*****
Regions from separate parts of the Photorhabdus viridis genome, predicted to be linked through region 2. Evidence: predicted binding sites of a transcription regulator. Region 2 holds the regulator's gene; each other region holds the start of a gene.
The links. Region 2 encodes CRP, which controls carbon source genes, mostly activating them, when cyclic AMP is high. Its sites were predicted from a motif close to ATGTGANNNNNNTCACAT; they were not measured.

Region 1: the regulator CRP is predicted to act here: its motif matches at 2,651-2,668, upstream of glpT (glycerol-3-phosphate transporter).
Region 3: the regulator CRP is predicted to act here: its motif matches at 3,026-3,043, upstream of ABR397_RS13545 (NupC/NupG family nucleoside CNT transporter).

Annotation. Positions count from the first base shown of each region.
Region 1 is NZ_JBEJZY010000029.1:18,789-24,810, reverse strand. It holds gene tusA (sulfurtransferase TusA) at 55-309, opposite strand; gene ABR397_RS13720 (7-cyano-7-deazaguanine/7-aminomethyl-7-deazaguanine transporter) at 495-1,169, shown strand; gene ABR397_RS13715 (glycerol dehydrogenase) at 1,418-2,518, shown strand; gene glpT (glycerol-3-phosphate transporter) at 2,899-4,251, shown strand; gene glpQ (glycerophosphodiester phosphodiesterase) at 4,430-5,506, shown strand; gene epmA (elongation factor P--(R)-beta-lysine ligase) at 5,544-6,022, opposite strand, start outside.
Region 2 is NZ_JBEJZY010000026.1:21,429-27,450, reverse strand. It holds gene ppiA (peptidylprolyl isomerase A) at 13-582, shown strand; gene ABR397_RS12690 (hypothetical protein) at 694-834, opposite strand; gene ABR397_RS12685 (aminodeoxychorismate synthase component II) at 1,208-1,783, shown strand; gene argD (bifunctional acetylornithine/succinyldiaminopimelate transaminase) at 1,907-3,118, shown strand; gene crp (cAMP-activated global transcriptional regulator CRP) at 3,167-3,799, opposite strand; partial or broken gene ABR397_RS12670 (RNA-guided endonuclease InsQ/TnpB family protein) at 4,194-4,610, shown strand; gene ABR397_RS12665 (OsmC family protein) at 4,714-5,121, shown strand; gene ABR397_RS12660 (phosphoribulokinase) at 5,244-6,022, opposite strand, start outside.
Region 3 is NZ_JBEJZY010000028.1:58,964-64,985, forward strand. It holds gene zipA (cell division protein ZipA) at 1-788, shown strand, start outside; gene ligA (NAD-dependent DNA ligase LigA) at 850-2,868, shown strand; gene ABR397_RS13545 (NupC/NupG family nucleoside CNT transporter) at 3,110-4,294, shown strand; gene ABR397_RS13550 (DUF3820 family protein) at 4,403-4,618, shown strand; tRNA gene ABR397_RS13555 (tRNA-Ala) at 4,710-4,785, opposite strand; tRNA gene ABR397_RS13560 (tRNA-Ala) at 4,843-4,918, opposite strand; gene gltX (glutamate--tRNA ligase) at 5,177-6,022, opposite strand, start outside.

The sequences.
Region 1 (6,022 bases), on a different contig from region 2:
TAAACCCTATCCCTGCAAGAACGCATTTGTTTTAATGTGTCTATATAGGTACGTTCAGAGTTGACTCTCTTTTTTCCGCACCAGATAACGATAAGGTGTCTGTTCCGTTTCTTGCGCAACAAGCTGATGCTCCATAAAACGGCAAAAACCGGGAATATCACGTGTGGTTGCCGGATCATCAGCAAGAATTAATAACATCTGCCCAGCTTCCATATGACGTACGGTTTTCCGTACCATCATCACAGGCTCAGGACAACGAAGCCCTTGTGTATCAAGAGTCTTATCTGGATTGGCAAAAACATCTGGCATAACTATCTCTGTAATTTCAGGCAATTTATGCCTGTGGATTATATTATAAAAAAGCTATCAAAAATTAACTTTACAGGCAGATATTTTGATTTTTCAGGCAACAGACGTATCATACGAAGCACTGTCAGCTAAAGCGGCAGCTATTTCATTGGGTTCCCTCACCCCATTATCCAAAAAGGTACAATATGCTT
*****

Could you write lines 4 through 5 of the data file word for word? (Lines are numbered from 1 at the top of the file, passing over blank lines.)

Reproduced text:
Region 3: the regulator CRP is predicted to act here: its motif matches at 3,026-3,043, upstream of ABR397_RS13545 (NupC/NupG family nucleoside CNT transporter).

Annotation. Positions count from the first base shown of each region.